In November 2011, Siemens celebrated the official grand opening of its $135 million gas turbine production plant in Charlotte, N.C. The 450,000-square-foot plant adds the third leg to Siemens' Charlotte Energy Hub, which encompasses 1 million square feet of manufacturing capacity to produce generators, steam turbines and gas turbines.
Growing Siemens' presence in the U.S. energy market was an important consideration in the Charlotte expansion, explains Brian Maragno, director of operations, gas turbines, for the Charlotte facility. According to an estimate by Intek Inc. for the U.S. Energy Information Agency, 750 trillion cubic feet of recoverable shale gas resources exist in the United States. That will help drive steady growth in the demand for gas turbines, which will account for 40% of U.S. generation by 2020, according to the U.S. Department of Energy.
Only 13 months passed from the groundbreaking ceremony to shipping of the first products, Maragno notes. He says the expanded facility brings engineering and manufacturing together for three product categories, optimizing the synergies among them. And it offers customers, many of whom utilize all three lines, a convenient single site to visit.
While Siemens and Charlotte officials celebrated the new facility, there was bitter reaction last July in Hamilton, Ontario, where gas turbines had previously been built at a 100-year-old facility employing 550 workers.
"The provincial government has failed to ensure that its resources were fully used to maintain these important manufacturing jobs for this large group of workers, their families and the community of Hamilton," says Ken Lewenza, national president of the Canadian Auto Workers. "It's another example of the government's failure to act to protect jobs in the manufacturing sector."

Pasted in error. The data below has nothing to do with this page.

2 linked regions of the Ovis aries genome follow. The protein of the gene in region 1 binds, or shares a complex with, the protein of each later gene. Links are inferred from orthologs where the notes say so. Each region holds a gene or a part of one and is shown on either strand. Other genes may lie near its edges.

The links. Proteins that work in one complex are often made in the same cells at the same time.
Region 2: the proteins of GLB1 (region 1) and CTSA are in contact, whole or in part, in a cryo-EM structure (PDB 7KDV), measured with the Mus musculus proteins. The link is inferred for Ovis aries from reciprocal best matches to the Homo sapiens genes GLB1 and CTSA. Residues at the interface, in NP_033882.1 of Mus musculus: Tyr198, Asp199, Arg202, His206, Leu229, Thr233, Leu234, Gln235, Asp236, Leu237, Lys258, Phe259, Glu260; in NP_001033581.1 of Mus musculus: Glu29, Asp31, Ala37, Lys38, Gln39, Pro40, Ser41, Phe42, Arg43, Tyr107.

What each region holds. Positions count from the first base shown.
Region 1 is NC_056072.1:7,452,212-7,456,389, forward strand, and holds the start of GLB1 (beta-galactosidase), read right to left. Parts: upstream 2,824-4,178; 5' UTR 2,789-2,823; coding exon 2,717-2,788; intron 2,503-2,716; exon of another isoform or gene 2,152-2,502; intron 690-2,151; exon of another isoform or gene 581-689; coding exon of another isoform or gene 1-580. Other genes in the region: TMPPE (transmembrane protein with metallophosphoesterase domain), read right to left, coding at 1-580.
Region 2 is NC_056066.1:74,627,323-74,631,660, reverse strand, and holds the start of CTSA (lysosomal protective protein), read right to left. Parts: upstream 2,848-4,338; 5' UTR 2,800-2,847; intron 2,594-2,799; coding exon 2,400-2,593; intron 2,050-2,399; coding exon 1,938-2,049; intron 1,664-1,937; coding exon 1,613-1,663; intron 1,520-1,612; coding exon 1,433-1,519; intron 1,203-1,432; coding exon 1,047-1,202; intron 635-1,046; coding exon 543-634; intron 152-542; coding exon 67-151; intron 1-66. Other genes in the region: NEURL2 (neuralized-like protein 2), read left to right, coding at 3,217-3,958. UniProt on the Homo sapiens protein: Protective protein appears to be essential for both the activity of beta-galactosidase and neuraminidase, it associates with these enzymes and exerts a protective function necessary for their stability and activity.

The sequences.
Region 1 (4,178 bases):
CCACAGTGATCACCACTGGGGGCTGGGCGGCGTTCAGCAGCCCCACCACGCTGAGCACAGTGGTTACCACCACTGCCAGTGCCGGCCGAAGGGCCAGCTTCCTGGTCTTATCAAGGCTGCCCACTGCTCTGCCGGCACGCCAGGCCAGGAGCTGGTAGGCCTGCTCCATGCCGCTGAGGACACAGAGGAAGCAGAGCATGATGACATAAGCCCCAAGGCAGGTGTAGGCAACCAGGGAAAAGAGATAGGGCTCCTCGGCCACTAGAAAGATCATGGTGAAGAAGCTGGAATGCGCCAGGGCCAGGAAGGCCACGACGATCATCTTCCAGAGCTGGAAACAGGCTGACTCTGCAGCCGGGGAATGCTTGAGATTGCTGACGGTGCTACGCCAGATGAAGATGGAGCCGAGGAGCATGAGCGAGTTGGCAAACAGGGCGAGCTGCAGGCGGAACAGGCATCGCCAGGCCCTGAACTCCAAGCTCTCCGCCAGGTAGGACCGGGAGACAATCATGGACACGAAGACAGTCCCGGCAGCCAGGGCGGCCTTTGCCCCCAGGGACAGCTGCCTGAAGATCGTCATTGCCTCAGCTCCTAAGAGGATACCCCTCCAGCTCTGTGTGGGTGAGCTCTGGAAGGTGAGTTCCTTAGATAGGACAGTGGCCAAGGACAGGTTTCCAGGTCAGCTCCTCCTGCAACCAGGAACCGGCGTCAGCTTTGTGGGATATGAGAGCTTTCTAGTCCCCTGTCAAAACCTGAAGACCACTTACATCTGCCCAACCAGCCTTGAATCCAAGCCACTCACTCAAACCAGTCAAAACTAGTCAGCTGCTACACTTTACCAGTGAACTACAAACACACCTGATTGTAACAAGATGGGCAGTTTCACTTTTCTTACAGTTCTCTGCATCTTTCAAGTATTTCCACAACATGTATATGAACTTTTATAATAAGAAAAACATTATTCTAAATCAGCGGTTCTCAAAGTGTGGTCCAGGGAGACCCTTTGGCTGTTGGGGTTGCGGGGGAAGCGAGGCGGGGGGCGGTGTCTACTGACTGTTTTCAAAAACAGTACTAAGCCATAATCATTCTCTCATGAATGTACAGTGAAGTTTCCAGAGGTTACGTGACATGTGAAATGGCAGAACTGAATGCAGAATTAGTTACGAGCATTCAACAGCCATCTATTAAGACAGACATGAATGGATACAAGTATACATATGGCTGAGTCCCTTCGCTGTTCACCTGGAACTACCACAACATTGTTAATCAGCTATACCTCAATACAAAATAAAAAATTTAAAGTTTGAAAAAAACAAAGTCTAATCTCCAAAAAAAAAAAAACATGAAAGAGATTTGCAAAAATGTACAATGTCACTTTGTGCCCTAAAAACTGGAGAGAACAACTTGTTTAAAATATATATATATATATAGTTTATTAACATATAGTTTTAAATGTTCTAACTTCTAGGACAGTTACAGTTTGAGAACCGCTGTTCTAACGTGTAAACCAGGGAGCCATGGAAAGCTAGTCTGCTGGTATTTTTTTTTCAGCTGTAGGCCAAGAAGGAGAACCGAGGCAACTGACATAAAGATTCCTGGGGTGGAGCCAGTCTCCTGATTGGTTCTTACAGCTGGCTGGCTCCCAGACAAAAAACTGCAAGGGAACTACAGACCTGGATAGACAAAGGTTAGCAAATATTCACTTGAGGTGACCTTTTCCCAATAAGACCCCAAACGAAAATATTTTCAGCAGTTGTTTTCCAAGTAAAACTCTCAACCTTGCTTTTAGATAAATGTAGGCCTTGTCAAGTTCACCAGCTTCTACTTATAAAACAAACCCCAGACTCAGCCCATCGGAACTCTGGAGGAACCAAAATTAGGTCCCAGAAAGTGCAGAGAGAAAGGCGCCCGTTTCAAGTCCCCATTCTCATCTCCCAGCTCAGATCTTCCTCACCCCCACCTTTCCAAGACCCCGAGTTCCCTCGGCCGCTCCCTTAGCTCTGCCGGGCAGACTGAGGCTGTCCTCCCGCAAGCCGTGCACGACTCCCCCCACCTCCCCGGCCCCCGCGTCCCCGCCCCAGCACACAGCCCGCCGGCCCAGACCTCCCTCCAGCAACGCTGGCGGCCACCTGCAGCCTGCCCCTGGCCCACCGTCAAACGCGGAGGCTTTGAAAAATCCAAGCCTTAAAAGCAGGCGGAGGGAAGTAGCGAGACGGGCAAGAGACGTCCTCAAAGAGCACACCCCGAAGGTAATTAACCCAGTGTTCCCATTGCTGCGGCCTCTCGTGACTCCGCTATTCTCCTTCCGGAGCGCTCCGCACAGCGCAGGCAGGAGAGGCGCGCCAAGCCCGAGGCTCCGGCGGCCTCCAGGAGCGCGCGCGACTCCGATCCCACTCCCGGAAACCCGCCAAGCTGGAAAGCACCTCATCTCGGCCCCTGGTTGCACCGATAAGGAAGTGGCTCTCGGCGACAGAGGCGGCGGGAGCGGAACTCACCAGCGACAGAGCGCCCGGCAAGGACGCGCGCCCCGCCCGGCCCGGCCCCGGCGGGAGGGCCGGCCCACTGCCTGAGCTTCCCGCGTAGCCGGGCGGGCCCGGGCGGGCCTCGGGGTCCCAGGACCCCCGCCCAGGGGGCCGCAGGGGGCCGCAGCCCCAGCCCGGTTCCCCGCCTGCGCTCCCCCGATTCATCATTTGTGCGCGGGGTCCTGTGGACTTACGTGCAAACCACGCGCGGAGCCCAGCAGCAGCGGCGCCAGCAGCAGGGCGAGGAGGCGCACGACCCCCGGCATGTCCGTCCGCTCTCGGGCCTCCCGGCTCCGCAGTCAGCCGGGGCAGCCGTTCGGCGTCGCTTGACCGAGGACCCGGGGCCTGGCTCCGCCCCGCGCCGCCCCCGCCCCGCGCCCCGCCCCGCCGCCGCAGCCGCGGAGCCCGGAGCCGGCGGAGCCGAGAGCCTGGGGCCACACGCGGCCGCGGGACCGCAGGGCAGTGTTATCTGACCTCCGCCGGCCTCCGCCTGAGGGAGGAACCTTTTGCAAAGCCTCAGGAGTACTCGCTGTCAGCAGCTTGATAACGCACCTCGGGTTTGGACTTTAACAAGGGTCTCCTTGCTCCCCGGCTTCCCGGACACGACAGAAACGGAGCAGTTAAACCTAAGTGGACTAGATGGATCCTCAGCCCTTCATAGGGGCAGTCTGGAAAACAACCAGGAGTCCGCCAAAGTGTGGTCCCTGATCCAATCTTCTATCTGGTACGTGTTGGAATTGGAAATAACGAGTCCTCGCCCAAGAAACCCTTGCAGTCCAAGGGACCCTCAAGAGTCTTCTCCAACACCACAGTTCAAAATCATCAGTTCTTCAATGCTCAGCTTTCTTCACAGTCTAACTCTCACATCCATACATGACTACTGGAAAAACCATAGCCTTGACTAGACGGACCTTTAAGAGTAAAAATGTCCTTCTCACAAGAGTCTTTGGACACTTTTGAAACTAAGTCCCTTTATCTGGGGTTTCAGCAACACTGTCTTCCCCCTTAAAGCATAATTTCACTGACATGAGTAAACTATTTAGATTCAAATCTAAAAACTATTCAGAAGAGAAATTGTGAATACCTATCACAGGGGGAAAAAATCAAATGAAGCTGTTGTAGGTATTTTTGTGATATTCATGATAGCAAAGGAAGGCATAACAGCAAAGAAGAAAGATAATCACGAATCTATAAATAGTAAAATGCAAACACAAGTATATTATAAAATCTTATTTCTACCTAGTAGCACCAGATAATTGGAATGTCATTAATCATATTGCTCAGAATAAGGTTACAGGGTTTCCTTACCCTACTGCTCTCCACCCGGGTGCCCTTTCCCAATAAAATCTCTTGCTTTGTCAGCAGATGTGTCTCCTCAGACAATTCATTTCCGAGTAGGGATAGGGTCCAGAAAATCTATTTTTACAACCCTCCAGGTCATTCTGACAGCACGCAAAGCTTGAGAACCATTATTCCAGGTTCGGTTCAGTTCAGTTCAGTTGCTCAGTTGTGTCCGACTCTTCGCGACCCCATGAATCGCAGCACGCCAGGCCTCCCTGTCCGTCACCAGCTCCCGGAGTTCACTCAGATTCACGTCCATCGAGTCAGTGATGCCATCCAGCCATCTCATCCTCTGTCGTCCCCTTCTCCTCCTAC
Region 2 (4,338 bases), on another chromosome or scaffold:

Perhaps more than anything, the move of gas turbine production from Hamilton to Charlotte demonstrates the dynamic nature of manufacturing, where a host of factors are at play in decisions by companies to build, relocate or close facilities in order to meet the needs of global markets and shifting market conditions.
That dynamism is evident in the most recent data from the U.S. Bureau of Labor Statistics on plant openings and closings. In 2010, according to Dan Meckstroth, chief economist for the Manufacturers Alliance for Productivity and Innovation, 37,000 plants opened in the United States and 44,000 plants closed. Those figures represent 12% and 14%, respectively, of all U.S. manufacturing facilities.
Pulling the Trigger
Economic development experts say the manufacturing community presents a very mixed bag in terms of plant expansions and openings. Wally Gruenes, national managing partner for Grant Thornton, says recent economic upheavals have left manufacturing leaders "very, very cautious," despite the fact revenue levels and profits have returned to pre-recession levels in many cases. He notes that while nearly half of manufacturers say they would make capital investments last year, not nearly that many did that.